RESULTS: All GBMs and both cell lines over-expressed WEE1. Transduction of the cell lines with different shRNAs suppressed WEE1 expression with different extent and pooling of four shRNAs together resulted in additive effect. Suppression of WEE1 not only repressed cellular growth but also changed the profile of gene expression of the cells. Quantitative real-time polymerase chain reaction showed also reduced expression of genes such as hypoxia-inducible factor-1, B-cell lymphoma-2, vascular endothelial growth factor, and p53 with crucial roles in tumor survival and invasiveness.
CONCLUSION: These results highlight the key role of WEE1 suppression to combat GBMs. Moreover, it showed beneficial possibilities of WEE1 suppression with different anticancer approaches for neurological malignancies.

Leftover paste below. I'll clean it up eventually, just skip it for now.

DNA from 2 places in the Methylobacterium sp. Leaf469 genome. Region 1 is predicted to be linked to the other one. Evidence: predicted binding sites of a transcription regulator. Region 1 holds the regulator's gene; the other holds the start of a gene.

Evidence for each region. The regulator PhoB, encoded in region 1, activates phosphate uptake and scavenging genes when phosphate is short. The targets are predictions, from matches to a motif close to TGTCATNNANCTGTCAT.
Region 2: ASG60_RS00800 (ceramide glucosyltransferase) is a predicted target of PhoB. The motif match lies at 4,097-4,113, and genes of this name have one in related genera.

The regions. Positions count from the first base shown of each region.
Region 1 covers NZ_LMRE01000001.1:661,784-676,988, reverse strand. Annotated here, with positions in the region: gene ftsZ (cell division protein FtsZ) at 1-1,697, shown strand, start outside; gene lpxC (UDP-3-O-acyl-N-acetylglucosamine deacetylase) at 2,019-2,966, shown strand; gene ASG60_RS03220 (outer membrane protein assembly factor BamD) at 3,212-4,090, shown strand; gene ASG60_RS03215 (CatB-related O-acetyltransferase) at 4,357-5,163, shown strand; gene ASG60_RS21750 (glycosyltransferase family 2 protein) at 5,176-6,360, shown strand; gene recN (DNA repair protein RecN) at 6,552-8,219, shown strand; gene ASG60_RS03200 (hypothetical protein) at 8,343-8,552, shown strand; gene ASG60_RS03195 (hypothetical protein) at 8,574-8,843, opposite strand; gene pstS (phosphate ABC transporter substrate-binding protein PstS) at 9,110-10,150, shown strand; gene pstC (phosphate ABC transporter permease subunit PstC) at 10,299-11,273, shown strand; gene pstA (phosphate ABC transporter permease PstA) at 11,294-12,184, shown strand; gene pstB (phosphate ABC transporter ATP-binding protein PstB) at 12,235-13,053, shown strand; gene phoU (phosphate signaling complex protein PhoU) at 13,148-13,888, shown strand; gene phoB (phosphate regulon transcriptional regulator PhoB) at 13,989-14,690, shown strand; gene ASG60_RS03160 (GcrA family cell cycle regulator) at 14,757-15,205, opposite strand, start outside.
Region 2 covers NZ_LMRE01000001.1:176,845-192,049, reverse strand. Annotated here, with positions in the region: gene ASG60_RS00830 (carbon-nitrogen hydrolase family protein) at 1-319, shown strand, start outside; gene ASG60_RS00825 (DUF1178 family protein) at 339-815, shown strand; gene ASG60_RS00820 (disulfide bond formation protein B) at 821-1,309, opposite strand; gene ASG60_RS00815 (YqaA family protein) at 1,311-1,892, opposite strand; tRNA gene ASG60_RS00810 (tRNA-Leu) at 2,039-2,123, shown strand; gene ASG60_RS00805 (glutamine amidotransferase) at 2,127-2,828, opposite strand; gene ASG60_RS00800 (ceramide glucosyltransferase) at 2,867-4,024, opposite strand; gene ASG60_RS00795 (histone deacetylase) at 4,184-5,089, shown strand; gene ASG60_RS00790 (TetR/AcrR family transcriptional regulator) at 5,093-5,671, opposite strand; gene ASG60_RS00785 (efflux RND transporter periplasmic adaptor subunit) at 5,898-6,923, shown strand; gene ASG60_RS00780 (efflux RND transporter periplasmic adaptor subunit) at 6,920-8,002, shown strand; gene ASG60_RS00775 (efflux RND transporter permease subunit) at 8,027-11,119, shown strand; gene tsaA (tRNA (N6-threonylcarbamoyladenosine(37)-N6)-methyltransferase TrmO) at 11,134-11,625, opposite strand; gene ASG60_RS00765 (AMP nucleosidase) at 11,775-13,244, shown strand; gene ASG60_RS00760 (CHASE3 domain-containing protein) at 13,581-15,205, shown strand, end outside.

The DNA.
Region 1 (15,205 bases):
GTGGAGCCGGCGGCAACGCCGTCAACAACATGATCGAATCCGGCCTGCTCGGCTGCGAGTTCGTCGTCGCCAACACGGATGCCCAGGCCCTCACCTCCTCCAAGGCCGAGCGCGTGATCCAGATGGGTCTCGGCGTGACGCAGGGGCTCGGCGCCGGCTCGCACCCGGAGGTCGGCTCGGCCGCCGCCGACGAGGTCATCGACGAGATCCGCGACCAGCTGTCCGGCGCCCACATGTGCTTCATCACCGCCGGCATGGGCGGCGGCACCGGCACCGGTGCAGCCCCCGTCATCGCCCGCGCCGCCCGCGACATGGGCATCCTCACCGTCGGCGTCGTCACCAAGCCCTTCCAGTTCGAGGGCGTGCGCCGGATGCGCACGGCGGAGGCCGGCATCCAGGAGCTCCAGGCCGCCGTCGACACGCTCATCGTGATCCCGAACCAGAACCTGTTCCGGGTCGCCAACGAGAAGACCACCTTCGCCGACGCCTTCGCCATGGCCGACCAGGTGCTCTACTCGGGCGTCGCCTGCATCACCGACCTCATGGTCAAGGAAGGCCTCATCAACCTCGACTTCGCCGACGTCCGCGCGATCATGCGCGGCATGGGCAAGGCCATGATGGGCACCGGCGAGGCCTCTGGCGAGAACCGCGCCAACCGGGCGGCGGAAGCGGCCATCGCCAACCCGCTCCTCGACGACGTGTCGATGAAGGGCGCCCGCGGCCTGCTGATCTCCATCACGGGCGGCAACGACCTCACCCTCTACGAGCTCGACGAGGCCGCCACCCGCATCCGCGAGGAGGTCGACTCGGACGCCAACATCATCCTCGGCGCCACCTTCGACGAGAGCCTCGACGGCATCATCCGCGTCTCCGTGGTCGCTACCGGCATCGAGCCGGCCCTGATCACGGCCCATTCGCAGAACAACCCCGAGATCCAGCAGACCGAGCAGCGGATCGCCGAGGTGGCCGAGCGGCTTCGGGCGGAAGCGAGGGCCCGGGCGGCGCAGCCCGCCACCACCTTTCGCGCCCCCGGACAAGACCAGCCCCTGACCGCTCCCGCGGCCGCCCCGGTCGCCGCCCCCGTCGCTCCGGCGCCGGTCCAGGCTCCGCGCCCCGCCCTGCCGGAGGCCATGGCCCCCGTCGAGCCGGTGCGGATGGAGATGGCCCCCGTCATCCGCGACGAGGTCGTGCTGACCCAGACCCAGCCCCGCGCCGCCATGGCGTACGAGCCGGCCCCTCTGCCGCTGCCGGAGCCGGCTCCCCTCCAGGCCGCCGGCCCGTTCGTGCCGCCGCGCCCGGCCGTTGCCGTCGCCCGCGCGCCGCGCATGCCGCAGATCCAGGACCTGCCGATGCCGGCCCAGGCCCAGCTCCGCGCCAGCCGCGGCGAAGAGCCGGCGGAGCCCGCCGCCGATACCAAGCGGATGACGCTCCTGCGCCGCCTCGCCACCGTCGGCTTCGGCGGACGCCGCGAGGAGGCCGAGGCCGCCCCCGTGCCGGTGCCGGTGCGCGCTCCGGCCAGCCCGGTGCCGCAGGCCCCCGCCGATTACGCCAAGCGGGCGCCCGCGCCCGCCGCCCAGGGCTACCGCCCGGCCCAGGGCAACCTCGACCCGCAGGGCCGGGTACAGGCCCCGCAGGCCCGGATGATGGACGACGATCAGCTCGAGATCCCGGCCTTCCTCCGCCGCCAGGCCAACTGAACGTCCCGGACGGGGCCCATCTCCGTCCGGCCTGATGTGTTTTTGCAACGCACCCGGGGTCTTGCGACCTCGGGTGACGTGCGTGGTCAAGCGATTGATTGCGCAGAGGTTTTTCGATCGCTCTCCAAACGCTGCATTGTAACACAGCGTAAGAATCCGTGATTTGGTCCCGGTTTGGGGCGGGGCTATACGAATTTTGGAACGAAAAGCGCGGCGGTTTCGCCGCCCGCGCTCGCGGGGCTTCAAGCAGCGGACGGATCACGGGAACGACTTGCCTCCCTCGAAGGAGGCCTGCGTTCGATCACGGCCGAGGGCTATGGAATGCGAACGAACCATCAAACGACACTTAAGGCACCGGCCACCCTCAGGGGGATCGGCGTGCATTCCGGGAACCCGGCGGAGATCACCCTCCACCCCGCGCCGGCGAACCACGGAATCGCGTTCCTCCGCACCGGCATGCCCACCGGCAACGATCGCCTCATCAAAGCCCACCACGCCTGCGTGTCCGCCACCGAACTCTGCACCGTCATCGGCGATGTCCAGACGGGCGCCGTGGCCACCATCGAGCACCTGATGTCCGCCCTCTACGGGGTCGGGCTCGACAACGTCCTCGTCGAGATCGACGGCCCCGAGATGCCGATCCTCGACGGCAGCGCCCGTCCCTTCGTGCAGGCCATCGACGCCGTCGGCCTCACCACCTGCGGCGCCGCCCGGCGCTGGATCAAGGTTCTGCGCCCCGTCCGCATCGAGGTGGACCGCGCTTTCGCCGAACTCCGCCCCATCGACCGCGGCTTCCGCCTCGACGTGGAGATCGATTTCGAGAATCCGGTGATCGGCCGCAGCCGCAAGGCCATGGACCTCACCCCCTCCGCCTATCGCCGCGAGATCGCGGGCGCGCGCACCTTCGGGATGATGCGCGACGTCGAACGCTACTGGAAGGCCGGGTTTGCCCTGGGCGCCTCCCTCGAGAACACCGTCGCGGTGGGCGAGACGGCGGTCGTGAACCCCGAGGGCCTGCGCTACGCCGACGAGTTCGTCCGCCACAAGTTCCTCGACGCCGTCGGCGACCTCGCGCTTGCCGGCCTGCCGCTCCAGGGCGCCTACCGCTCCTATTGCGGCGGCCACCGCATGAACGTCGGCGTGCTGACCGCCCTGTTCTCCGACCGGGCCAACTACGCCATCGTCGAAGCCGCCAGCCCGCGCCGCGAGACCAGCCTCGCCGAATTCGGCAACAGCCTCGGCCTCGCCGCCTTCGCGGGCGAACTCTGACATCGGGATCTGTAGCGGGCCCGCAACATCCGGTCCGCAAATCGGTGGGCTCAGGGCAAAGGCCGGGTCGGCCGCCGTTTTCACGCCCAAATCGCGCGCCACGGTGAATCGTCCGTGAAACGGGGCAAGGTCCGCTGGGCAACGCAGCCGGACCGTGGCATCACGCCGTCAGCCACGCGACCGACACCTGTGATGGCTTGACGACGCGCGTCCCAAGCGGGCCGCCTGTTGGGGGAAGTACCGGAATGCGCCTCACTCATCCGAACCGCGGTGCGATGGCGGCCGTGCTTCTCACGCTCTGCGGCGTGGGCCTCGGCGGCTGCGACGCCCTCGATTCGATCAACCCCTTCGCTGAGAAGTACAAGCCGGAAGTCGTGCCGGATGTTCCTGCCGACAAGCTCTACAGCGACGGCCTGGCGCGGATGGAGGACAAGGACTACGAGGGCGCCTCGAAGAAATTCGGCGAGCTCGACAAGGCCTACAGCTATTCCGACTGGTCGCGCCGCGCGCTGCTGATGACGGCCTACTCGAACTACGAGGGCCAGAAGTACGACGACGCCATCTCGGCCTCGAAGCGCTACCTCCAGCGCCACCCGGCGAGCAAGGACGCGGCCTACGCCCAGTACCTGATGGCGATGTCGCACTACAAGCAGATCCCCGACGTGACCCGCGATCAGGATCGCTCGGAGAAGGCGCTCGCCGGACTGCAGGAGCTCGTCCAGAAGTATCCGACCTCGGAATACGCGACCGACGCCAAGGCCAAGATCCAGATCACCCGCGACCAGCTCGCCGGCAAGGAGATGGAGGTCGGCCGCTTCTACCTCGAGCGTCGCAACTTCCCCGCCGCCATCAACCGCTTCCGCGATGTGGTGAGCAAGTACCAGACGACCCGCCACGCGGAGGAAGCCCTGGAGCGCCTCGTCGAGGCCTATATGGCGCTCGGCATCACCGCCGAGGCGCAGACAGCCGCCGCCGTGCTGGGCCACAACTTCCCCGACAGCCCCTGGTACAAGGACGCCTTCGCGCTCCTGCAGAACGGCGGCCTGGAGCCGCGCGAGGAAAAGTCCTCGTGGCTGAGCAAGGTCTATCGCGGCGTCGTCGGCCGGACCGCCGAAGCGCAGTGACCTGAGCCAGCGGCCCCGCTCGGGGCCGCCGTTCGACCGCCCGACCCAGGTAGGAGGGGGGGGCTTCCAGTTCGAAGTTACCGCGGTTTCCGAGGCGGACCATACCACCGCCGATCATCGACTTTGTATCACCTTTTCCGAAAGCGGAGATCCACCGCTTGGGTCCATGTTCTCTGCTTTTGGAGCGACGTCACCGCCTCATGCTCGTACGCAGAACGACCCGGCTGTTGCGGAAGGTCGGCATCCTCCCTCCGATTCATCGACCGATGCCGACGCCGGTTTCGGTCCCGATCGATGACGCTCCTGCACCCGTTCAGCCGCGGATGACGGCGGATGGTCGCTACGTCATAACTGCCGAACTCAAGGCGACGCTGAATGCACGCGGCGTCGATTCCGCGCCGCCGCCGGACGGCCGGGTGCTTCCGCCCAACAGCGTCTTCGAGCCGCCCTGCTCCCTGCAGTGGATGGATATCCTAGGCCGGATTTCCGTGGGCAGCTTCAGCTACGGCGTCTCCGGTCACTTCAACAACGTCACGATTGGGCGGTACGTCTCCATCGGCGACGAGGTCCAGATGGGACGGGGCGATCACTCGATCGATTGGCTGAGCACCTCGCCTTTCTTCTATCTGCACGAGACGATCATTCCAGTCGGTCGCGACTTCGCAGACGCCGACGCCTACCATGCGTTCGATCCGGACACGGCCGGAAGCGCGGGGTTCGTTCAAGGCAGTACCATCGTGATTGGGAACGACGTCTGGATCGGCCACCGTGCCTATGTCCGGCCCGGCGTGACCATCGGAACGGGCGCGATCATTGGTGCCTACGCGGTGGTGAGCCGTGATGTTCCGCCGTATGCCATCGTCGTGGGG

The Wee1 kinase, which is activated in response to DNA damage, regulates exit from G2 through inhibitory phosphorylation of Cdk1/Cdc2, and is an attractive drug target. However, recent work has highlighted effects of Cdk2 phosphorylation by Wee1 on movement through S-phase, suggesting the potential to sensitize to S-phase specific agents by Wee1 inhibitors. In this paper we applied multiparametric flow cytometry to patient-derived pancreatic cancer xenograft tumor cells to study the cell cycle perturbations of Wee1 disruption via the small molecule inhibitor MK-1775, and genetic knockdown. We find that in vitro treatment with MK-1775, and to a lesser degree, Wee1 RNA transcript knockdown, results in the striking appearance of S-phase cells prematurely entering into mitosis. This effect was not seen in vivo in any of the models tested. Here, although we noted an increase of S-phase cells expressing the damage response marker γH2AX, treatment with MK-1775 did not significantly sensitize cells to the cytidine analog gemcitabine. Treatment with MK-1775 did result in a transient but large increase in cells expressing the mitotic marker phosphorylated H3S10 that reached a peak 4 hours after treatment. This suggests a role for Wee1 regulating the progression of genomically unstable cancer cells through G2 in the absence of extrinsically-applied DNA damage. A single dose of 8Gy ionizing radiation resulted in the time-dependent accumulation of Cyclin A2 positive/phosphorylated H3S10 negative cells at the 4N position, which was abrogated by treatment with MK-1775. Consistent with these findings, a genome-scale pooled RNA interference screen revealed that toxic doses of MK-1775 are suppressed by CDK2 or Cyclin A2 knockdown. These findings support G2 exit as the more significant effect of Wee1 inhibition in pancreatic cancers.